VS.

Heritage vs. Descent

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Heritagenoun

An inheritance; property that may be inherited.

Descentnoun

An instance of descending; act of coming down.

‘We climbed the mountain with difficulty, but the descent was easier.’;

Heritagenoun

A tradition; a practice or set of values that is passed down from preceding generations through families or through institutional memory.

Descentnoun

A way down.

‘We had difficulty in finding the correct descent.’;

Heritagenoun

A birthright; the status acquired by birth, especially of but not exclusive to the firstborn.

Descentnoun

A sloping passage or incline.

‘The descent into the cavern was wet and slippery.’;

Heritagenoun

(attributive) Having a certain background, such as growing up with a second language.

‘The university requires heritage Spanish students to enroll in a specially designed Spanish program not available to non-heritage students.’;

Descentnoun

Lineage or hereditary derivation.

‘Our guide was of Welsh descent.’;

Heritageadjective

That which is inherited, or passes from heir to heir; inheritance.

‘Part of my heritage,Which my dead father did bequeath to me.’;

Descentnoun

A drop to a lower status or condition; decline. en

‘After that, the holiday went into a steep descent.’;

Heritageadjective

A possession; the Israelites, as God's chosen people; also, a flock under pastoral charge.

Descentnoun

A falling upon or invasion.

Heritagenoun

practices that are handed down from the past by tradition;

‘a heritage of freedom’;

Descentnoun

(topology) A particular extension of the idea of gluing. See Descent (mathematics).

Heritagenoun

any attribute or immaterial possession that is inherited from ancestors;

‘my only inheritance was my mother's blessing’; ‘the world's heritage of knowledge’;

Descentnoun

The act of descending, or passing downward; change of place from higher to lower.

Heritagenoun

that which is inherited; a title or property or estate that passes by law to the heir on the death of the owner

Descentnoun

Incursion; sudden attack; especially, hostile invasion from sea; - often followed by upon or on; as, to make a descent upon the enemy.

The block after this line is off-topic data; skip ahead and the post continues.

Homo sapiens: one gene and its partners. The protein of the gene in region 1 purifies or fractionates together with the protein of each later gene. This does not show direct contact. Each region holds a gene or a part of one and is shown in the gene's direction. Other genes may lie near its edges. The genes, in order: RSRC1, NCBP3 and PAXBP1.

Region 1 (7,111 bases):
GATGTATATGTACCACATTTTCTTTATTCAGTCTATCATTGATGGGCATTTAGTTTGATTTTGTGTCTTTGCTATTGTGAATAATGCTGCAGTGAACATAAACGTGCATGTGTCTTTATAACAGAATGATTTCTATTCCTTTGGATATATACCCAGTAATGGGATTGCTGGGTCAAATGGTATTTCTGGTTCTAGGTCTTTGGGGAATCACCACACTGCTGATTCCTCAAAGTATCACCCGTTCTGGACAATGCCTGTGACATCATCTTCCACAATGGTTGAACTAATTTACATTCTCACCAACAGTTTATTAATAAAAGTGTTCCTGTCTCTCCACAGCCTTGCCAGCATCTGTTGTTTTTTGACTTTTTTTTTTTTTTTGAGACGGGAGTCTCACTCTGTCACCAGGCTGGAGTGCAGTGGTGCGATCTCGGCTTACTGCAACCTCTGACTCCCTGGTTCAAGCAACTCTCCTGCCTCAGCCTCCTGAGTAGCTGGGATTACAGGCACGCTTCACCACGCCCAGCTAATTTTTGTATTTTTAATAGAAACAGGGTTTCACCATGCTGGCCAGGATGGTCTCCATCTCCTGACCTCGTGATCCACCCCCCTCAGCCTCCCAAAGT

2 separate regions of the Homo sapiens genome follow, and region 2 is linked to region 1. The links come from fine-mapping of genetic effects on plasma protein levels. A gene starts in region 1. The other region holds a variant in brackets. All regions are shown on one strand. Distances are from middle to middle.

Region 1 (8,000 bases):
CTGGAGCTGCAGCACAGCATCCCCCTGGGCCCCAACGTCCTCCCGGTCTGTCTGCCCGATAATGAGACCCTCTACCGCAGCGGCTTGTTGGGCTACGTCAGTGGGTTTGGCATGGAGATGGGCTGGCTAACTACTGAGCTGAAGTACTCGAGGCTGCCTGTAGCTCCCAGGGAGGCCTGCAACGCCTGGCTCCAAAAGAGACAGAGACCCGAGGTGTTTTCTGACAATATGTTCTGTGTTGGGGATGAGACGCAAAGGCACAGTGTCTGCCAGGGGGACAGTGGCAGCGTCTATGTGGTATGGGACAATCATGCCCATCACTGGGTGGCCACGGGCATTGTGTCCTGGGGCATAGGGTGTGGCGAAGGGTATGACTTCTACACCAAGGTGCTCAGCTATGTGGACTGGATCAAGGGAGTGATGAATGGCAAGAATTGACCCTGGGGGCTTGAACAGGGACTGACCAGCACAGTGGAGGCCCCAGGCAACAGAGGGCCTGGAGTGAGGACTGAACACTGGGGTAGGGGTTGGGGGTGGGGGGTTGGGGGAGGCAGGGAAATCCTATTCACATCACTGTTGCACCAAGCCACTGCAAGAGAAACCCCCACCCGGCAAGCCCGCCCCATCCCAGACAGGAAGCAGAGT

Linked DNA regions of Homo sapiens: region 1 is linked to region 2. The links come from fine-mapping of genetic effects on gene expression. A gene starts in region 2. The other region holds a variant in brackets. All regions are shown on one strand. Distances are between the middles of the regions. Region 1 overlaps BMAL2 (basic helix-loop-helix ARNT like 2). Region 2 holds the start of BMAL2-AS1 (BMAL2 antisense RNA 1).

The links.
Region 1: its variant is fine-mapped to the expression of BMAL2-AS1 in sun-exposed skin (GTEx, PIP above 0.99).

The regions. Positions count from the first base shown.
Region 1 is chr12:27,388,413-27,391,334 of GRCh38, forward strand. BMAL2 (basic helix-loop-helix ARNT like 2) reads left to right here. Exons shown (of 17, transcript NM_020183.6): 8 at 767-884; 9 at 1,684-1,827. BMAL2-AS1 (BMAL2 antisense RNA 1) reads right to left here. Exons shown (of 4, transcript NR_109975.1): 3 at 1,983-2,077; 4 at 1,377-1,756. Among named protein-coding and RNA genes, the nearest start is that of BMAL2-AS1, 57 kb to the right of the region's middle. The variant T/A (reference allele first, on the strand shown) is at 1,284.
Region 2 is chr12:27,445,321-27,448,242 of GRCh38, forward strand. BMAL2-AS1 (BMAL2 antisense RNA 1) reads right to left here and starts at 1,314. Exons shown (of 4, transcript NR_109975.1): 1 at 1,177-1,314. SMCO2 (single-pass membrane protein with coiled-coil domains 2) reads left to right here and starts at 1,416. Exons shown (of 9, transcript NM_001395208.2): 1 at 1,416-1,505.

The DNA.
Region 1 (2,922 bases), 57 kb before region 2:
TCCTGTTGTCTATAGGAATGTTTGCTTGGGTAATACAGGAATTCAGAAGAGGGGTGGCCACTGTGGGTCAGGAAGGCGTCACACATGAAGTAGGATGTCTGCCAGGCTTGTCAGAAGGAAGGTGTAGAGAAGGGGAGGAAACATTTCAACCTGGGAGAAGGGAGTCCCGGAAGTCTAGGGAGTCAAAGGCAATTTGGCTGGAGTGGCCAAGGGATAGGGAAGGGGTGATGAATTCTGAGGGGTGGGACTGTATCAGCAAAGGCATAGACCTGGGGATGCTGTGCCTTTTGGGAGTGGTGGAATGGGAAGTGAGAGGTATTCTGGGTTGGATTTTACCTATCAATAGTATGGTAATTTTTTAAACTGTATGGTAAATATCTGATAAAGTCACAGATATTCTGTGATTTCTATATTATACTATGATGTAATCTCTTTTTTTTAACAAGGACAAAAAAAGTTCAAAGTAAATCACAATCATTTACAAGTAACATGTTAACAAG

‘The United Provinces . . . ordered public prayer to God, when they feared that the French and English fleets would make a descent upon their coasts.’;

Heritagenoun

hereditary succession to a title or an office or property

Descentnoun

Derivation, as from an ancestor; procedure by generation; lineage; birth; extraction.

Heritagenoun

property that is or may be inherited; an inheritance

‘they had stolen his grandfather's heritage’;

Descentnoun

Progress downward, as in station, virtue, as in station, virtue, and the like, from a higher to a lower state, from a higher to a lower state, from the more to the less important, from the better to the worse, etc.

Heritagenoun

valued objects and qualities such as historic buildings and cultural traditions that have been passed down from previous generations

‘the estuary has a sense of history and heritage’; ‘Europe's varied cultural heritage’;

Descentnoun

Transmission of an estate by inheritance, usually, but not necessarily, in the descending line; title to inherit an estate by reason of consanguinity.

Heritagenoun

denoting or relating to things of special architectural, historical, or natural value that are preserved for the nation

‘a heritage centre’; ‘60 miles of heritage coastline’;

Descentnoun

Inclination downward; a descending way; inclined or sloping surface; declivity; slope; as, a steep descent.

Heritagenoun

denoting a traditional brand or product regarded as emblematic of fine craftsmanship

‘heritage brands have found a growing cachet among younger customers’;

Descentnoun

That which is descended; descendants; issue.

‘If care of our descent perplex us most,Which must be born to certain woe.’;

Heritagenoun

denoting a breed of livestock or poultry that was once traditional to an area but is no longer farmed in large numbers

‘Cotswold sheep are considered a heritage breed in Canada’;

Descentnoun

A step or remove downward in any scale of gradation; a degree in the scale of genealogy; a generation.

‘No man living is a thousand descents removed from Adam himself.’;

Heritagenoun

(of a plant variety) not hybridized with another; old-fashioned

‘heritage roses’;

Descentnoun

Lowest place; extreme downward place.

‘And from the extremest upward of thy head,To the descent and dust below thy foot.’;

Heritagenoun

a special or individual possession; an allotted portion

‘God's love remains your heritage’;

Descentnoun

a movement downward

Heritagenoun

Christians, or the ancient Israelites, seen as God's chosen people.

Descentnoun

properties attributable to your ancestry;

‘he comes from good origins’;

Descentnoun

the act of changing your location in a downward direction

Descentnoun

the kinship relation between an individual and the individual's progenitors

Descentnoun

a downward slope or bend

Descentnoun

the descendants of one individual;

‘his entire lineage has been warriors’;

Descentnoun

an act of moving downwards, dropping, or falling

‘the plane had gone into a steep descent’;

Descentnoun

a downward slope

‘a steep, badly eroded descent’;

Descentnoun

a moral, social, or psychological decline

‘the ancient empire's slow descent into barbarism’;

Descentnoun

the origin or background of a person in terms of family or nationality

‘the settlers were of Cornish descent’;

Descentnoun

the transmission of qualities, property, or privileges by inheritance.

Descentnoun

a sudden violent attack

‘a descent on the Channel ports’;

Descentnoun

an unexpected visit

‘his descents on the manager of any shop he took a fancy to visit’;

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